Ottawa, ON – Four health science researchers and three organizations in the field have received prestigious awards from the Canadian Institutes of Health Research.
These awards are synonymous with exceptional, internationally recognized, cutting-edge research,” says Ujjal Dosanjh, federal minister of health. “Each recipient has demonstrated exceptional creativity, a willingness to overcome challenges, and the ability to embrace new concepts all in the pursuit of new knowledge.”
The following individuals and organizations were recognized for their outstanding contributions to improving the health of Canadians:
– Dr Sergio Grinstein (head, cell biology research program and holder of the Pitblado chair in cell biology, Hospital for Sick Children) is the recipient of the Michael Smith Prize in Health Research, which recognizes innovation, creativity, leadership and dedication to health research. Dr Grinstein is an outstanding biochemist, physiologist and cell biologist with many years of achievements.
– Dr Hong Ling (assistant professor, department of biochemistry, University of Western Ontario) is the recipient of the Peter Lougheed/CIHR New Investigator Award, which is awarded to Canada’s brightest young health researchers at the beginning of their careers. Dr Ling has been described as an “upcoming star in the field of DNA repair”.
– Dr John R Evans (chair, Canada Foundation for Innovation) is the recipient of the Distinguished Leadership Award, which recognizes outstanding leadership qualities and support by individuals for health research. Dr Evans has played a central role for more than 35 years in the health, research and innovation sectors.
– The Canadian Neonatal Network (CNN) is the recipient of the Knowledge Translation Award, which recognizes an exceptional individual or team currently involved in a collaborative health research or development project that aims to advance and expand the understanding of knowledge translation. CNN conducts multidisciplinary collaborative research to improve outcomes and quality of care delivered to newborn infants in Canada and translates that research into evidence-based practices.
– The Canadian Psychiatric Research Foundation (CPRF) and AstraZeneca Canada are the recipients of the Partnership Award, which recognizes partnerships that bring health research communities together to create innovative approaches to important research questions. CPRF and AstraZeneca have created a partnership designed to support and encourage young researchers in mental health and addictions.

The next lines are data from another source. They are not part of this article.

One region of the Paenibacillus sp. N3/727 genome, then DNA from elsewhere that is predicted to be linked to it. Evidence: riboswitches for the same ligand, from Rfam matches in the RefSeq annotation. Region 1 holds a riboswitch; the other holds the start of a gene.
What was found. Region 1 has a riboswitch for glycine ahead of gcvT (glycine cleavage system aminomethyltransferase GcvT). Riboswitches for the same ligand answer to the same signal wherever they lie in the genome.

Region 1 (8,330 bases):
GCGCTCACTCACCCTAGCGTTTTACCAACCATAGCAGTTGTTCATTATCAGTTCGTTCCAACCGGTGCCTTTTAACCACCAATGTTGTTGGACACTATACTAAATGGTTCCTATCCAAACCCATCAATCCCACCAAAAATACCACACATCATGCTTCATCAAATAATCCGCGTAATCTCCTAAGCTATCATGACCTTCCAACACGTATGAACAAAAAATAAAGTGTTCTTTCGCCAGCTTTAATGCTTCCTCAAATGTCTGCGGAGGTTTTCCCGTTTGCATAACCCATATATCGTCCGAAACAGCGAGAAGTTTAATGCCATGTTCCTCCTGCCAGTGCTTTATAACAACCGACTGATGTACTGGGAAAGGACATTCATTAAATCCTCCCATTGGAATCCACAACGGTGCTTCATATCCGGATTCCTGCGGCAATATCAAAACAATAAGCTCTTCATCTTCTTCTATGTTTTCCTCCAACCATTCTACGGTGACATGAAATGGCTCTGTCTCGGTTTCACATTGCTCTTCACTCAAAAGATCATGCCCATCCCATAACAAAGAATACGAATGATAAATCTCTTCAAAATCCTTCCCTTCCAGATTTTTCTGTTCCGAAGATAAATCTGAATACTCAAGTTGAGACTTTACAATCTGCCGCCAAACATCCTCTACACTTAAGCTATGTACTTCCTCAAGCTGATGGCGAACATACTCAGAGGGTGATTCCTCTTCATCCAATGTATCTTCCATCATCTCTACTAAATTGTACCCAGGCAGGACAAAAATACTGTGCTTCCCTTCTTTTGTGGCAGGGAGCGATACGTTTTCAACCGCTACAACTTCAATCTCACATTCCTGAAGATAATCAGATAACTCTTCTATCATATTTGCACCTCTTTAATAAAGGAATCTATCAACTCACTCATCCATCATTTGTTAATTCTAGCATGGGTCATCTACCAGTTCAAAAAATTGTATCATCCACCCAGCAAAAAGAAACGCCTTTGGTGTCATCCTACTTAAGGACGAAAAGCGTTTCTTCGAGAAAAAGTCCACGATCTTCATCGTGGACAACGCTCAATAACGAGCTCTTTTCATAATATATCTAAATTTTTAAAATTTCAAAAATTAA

– Dr Roberto J. Botelho (postdoctoral fellow, department of cellular and molecular medicine, University of California, San Diego) is the recipient of the Jean-Franois St-Denis Fellowship in Cancer Research, which honours the memory of CIHR’s former deputy director, the late Dr Jean-Franois St-Denis. The award recognizes a highly rated fellowship awardee who intends to undertake postdoctoral training in the field of cancer research and who is dedicated to science and discovery as Dr St-Denis was in his lifetime.
In addition, through a partnership with federal research agencies such as CIHR, the Canada Foundation for Innovation has established the CIHR Career Awards. These awards recognize and support outstanding researchers by providing institutions with the infrastructure that is essential for researchers to carry out their research projects. Up to $1 million is available, on an annual basis, to support infrastructure components for the recipient and finalists of CIHR’s Michael Smith Prize in Health Research Award. CFI will be announcing the Career Awards early in 2005.
The awards were presented at a special ceremony on November 24 by Ujjal Dosanjh and Dr Alan Bernstein, president of the CIHR. The awards were also given in collaboration with the Health Charities Coalition of Canada and the Council for Health Research in Canada.
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